In Wednesday's Washington Post, Thomas Boswell wrote "A franchise and a town are lucky if they have one [superstar] player a generation." ... Now, he says, with the signing of Bryce Harper, Washington has three of them, on top of Stephen Strasburg and Ryan Zimmerman. I tend to be skeptical of promotional hype, but Stephen Strasburg has at least lived up to expectations so far, so maybe the Nats will get lucky again. If so, their prospects for winning in years to come will be greatly magnified.
Nats win one vs. Braves
The Nationals got beat badly by the Braves on Tuesday, 10-2, but they bounced back last night and had the game tied 2-2 for several innings. It was a classic pitchers' duel, and even mighty Adam Dunn went 0 for 4. In the bottom of the ninth, Nats reliever Sean Burnett got one out but then gave up a single, and was replaced by Tyler Clippard. He walked the first batter he faced, putting a runner in scoring position, and one out later gave up the game-winning single to Jason Heyward. Drat. Ryan Zimmerman and manager Jim Riggleman were both ejected from that game in the eighth inning after Ryan threw his bat down after striking out. It seemed he was mostly mad at himself, but the umpire took it as an insult, and both mild-mannered men were kicked out. Very unusual. Today's game was truly a team effort, as all but one position player either scored a run or batted one in. Willie Harris, who has had a horrible year at the plate, stunned the (sparse) crowd by hitting a two-run homer in the top of the ninth, providing an extra layer of insurance. The Nats won the game, 6-2, thus averting being swept for what would have been the second time in the last ten days. John Lannan, who recently returned from minor league "retooling," had another very good outing, going 5 1/3 innings. He earned his fifth win of the season, thus evening his record.
The Nationals got some bad news, however, as outfielder Josh "Hammer" Willingham was put on the 15-day disabled list because of a bad left knee. He is probably going to have surgery and miss the rest of the season, which is a real bummer, as he was having the best season of his career. At least he got one more home run during the brief time since he came off the DL last week, making 16 total for the year. Nyjer Morgan just came off the DL to take his place, and went two for five today.
Meanwhile, Wil Nieves is on temporary family leave, as his wife just gave birth to a baby girl. ¡Felicitaciones, Wil!
Fenway Park rocks!
On Monday, Fenway Park hosted a rock concert featuring Aerosmith and the J. Geils Band, both of whom come from the Boston area. According to rollingstone.com, Aerosmith's lead singer (screamer) Steven Tyler embodies Boston's underdog spirit. "That's why Red Sox fans cherish Carl Yastrzemski more than Ted Williams, who was an infinitely better player -- Yaz tried harder, and needed us more." Hmmm... What about two other superstar rock groups from Beantown: The Cars, and of course, Boston?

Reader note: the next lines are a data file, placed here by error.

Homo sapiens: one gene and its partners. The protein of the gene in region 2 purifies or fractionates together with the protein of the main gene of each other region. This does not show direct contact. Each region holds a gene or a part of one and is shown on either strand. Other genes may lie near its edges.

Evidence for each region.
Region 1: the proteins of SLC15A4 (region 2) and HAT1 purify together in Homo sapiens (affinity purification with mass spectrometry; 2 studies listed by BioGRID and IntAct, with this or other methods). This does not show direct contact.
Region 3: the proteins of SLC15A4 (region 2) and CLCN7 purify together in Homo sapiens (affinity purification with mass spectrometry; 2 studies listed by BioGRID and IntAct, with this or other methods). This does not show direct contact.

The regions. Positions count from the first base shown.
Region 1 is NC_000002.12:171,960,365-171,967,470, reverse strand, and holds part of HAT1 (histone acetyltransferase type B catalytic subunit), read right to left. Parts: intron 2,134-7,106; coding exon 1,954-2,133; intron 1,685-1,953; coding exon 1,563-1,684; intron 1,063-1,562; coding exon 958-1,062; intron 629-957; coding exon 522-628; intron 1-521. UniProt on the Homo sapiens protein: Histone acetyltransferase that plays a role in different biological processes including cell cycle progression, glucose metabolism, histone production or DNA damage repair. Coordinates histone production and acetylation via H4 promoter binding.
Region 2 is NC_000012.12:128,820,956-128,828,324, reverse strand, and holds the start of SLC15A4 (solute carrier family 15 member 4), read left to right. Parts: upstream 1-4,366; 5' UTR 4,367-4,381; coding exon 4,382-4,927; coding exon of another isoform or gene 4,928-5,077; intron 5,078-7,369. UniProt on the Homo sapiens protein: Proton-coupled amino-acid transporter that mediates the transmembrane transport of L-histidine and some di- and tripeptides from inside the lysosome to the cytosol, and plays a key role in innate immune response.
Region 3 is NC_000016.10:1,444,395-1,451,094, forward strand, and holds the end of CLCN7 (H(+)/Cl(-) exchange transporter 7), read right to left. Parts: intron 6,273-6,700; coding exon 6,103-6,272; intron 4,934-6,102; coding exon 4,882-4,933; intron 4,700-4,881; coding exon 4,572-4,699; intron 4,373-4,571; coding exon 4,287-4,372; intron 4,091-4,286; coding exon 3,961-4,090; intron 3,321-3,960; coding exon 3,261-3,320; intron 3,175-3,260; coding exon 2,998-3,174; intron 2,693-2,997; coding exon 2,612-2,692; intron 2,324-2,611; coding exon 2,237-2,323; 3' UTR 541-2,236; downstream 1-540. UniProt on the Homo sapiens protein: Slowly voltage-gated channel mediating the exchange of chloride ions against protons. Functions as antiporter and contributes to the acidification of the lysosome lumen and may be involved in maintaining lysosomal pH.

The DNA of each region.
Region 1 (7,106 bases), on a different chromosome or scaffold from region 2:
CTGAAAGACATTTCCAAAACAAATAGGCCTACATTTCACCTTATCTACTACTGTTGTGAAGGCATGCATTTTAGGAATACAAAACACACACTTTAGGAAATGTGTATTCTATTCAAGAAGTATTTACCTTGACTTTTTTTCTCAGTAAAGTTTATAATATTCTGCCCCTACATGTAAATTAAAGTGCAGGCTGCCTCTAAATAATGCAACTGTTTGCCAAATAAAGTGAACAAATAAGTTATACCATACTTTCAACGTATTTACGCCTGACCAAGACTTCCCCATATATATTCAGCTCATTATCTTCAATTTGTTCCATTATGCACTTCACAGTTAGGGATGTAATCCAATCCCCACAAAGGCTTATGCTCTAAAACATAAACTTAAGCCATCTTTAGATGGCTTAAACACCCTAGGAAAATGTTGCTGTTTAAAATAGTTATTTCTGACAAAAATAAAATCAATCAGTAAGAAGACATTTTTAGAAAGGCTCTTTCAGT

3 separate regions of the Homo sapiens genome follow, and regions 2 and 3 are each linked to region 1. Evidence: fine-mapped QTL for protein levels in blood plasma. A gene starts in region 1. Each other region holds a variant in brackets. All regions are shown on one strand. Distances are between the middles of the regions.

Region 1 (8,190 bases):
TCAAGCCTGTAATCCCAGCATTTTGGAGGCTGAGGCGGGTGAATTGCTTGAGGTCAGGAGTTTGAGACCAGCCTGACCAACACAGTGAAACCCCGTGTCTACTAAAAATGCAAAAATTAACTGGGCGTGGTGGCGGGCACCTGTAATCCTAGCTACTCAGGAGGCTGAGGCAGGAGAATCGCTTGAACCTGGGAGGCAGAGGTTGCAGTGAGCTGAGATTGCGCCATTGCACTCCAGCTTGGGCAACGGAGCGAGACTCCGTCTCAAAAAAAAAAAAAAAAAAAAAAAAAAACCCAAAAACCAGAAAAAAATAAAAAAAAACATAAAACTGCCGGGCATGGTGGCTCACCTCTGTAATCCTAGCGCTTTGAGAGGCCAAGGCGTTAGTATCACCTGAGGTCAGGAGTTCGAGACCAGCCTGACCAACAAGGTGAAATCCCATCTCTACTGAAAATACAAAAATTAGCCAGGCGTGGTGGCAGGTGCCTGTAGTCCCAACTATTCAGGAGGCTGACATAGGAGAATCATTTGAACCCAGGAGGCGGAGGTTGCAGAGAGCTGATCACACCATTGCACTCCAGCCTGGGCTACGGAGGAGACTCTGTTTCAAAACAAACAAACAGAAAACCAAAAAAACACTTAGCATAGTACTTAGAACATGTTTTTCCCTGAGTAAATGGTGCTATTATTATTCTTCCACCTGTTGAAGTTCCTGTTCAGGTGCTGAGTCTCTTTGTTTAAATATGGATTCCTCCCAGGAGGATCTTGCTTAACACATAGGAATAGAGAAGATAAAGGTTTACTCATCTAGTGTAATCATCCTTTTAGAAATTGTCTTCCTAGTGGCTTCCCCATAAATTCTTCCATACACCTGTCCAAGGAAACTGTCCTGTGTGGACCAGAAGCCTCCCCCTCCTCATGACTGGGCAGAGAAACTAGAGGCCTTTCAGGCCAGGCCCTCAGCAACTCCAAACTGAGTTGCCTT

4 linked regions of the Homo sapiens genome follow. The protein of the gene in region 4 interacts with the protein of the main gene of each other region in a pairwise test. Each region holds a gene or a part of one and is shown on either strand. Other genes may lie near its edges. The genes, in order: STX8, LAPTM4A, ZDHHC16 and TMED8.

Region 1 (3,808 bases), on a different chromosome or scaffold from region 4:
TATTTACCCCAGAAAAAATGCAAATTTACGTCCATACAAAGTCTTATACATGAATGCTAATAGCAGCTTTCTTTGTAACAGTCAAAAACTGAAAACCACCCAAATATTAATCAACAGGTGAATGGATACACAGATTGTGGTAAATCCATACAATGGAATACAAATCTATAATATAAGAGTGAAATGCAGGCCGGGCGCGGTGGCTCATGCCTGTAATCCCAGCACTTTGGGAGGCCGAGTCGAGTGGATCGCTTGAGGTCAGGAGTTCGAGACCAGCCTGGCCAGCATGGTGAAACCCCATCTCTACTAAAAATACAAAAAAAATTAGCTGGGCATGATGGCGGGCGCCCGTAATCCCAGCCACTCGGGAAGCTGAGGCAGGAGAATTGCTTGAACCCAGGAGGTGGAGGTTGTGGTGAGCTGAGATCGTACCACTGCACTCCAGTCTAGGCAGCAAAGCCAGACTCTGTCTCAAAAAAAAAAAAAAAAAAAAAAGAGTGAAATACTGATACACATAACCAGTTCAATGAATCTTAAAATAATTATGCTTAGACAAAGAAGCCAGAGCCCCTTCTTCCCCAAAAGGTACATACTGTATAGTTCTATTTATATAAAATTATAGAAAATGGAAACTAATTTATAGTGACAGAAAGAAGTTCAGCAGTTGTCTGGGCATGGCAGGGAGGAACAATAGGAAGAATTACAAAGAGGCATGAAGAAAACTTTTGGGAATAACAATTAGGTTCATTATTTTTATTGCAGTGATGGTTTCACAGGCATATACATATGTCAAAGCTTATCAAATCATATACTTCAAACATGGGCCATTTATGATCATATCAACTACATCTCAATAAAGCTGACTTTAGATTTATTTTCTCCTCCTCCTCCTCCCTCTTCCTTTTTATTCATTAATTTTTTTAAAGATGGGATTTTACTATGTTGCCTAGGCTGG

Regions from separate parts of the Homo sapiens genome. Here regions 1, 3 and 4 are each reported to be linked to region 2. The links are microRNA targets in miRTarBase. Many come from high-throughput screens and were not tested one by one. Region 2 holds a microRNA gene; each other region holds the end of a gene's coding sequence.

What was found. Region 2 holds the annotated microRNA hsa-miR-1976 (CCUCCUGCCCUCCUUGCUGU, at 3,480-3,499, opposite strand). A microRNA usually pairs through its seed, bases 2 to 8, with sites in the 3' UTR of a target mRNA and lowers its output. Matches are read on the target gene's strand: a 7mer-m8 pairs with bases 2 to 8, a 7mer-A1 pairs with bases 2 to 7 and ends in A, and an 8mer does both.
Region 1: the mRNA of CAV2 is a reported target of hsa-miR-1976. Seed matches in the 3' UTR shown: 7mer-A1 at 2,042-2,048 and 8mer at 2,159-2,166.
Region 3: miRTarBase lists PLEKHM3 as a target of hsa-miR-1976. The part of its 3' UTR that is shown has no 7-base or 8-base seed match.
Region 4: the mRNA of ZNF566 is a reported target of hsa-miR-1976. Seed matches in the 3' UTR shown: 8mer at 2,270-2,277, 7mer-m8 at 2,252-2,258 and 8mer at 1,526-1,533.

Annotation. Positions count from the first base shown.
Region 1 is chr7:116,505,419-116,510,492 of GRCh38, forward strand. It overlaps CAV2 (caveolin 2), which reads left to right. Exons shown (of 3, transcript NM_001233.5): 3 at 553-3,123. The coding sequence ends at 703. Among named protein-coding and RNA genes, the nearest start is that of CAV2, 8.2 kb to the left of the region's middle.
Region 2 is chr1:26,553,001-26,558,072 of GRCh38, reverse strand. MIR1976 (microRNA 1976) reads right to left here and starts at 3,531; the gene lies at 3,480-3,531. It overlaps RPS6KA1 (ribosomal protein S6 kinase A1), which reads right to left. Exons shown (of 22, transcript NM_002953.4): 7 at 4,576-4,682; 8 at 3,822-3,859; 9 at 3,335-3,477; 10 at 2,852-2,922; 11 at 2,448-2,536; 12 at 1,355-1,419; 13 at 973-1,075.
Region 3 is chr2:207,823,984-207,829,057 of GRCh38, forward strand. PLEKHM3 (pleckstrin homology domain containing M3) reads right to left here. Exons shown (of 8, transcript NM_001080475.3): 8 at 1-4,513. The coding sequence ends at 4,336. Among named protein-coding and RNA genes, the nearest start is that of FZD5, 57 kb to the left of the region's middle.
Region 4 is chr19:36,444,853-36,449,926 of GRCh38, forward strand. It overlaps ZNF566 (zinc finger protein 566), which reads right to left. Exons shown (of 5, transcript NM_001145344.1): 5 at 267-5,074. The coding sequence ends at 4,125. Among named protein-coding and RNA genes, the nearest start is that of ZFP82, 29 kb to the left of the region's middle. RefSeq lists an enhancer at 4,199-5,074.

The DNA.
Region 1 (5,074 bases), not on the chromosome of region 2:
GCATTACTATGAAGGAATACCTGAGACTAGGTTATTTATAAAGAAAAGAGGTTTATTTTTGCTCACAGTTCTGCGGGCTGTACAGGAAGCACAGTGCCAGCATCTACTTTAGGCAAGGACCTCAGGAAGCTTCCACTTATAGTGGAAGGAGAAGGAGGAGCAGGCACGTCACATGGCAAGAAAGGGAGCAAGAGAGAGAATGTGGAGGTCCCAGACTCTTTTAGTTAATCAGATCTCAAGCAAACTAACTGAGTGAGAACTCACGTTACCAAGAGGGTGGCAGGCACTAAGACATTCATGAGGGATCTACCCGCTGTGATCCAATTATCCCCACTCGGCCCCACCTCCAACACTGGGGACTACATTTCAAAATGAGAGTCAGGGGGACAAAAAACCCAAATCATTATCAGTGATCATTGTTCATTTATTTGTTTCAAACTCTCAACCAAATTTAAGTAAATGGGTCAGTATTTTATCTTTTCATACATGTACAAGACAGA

R.I.P. Bobby Thomson
The guy who hit "the shot heard round the world" to help the New York Giants snatch the 1954 National League pennant away from the Brooklyn Dodgers, died on Monday at the age of 86. It was in the bottom of the ninth inning on Oct. 3, 1951 that Bobby Thomson hit a line drive home run over the left field wall (279 feet down the line, about 315 feet where his ball crossed) at the Polo Grounds. The obituary in the Washington Post has a of the Giants' dramatic comeback late in the 1951 season, and a detailed description of the game situation when Thomson's bat cracked that ball, which has never been found for sure. So let's cue up Terry Cashman's nostalgic jingle, "Willie, Mickey, and The Duke":
The Whiz Kids had won it
Bobby Thomson had done it
And Yogi read the comics all the while...
Well, that should cover the baseball news for a while. Oh, oh, wait a minute...
August 19, 2010 [LINK / comment]
"Ground Zero mosque" hysteria
If there is one thing we should have learned from the Bush administration, it is that voters eventually get tired of wedge issues being exploited for political gain, and it ends up backfiring. (See Oct. 2006, for example.) Nevertheless, that is exactly what seems to be taking place in the heated debate over the proposed Islamic Center in lower Manhattan. (It is not exactly a "mosque," but almost.) There are already dozens of houses of worship for Muslims in the New York area (see citysearch.com), but this one would be within a couple blocks of "hallowed ground" of the former World Trade Center. Other establishments in that area include a strip club, various fast-food joints, and jewelry shops.